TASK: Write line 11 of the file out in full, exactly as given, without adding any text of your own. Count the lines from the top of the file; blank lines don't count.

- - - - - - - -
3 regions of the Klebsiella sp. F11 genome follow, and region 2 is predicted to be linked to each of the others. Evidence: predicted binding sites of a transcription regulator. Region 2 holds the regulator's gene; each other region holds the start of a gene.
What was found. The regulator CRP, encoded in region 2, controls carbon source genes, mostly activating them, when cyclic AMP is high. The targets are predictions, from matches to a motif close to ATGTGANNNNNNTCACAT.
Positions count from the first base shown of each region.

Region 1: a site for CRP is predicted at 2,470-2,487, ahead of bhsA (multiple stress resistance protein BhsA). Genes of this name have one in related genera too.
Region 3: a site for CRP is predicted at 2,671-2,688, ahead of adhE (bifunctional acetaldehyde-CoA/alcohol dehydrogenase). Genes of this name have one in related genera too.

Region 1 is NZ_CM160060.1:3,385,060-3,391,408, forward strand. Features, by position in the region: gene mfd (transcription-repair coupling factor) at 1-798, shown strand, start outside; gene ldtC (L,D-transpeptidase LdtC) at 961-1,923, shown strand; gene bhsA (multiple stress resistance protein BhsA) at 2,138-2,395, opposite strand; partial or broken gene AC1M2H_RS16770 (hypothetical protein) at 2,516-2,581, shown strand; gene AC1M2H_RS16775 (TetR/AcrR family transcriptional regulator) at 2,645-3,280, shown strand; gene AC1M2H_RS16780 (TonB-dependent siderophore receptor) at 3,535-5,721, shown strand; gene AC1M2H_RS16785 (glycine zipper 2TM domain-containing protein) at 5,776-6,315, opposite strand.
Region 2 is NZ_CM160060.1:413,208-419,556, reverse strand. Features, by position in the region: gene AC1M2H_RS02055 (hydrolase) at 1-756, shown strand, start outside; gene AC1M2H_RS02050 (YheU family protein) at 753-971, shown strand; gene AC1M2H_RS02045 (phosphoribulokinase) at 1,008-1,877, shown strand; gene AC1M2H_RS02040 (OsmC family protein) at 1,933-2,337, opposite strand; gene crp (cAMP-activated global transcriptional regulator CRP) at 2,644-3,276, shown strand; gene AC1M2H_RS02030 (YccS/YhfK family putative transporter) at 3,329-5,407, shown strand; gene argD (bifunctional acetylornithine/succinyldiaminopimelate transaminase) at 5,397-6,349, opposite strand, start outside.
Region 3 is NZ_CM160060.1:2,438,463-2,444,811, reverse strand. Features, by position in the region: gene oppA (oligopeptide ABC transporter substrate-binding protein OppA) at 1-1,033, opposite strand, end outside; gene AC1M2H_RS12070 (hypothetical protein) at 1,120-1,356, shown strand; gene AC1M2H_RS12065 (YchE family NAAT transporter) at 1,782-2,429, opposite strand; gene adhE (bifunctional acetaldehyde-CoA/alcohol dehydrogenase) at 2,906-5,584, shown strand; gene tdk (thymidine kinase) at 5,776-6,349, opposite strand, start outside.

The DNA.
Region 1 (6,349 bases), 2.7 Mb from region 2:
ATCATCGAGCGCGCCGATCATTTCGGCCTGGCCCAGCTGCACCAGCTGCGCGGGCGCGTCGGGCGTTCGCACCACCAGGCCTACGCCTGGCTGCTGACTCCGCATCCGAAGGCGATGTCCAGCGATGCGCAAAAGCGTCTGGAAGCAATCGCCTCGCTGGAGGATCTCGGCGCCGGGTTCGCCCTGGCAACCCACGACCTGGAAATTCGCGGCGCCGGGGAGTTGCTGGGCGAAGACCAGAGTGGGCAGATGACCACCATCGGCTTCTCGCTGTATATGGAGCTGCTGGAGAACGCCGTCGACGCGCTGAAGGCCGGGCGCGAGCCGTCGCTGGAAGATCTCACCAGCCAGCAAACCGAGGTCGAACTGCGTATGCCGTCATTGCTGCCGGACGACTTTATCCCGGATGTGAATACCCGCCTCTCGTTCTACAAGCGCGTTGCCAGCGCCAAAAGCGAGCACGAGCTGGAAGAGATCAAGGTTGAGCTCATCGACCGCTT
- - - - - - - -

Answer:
ATCATCGAGCGCGCCGATCATTTCGGCCTGGCCCAGCTGCACCAGCTGCGCGGGCGCGTCGGGCGTTCGCACCACCAGGCCTACGCCTGGCTGCTGACTCCGCATCCGAAGGCGATGTCCAGCGATGCGCAAAAGCGTCTGGAAGCAATCGCCTCGCTGGAGGATCTCGGCGCCGGGTTCGCCCTGGCAACCCACGACCTGGAAATTCGCGGCGCCGGGGAGTTGCTGGGCGAAGACCAGAGTGGGCAGATGACCACCATCGGCTTCTCGCTGTATATGGAGCTGCTGGAGAACGCCGTCGACGCGCTGAAGGCCGGGCGCGAGCCGTCGCTGGAAGATCTCACCAGCCAGCAAACCGAGGTCGAACTGCGTATGCCGTCATTGCTGCCGGACGACTTTATCCCGGATGTGAATACCCGCCTCTCGTTCTACAAGCGCGTTGCCAGCGCCAAAAGCGAGCACGAGCTGGAAGAGATCAAGGTTGAGCTCATCGACCGCTT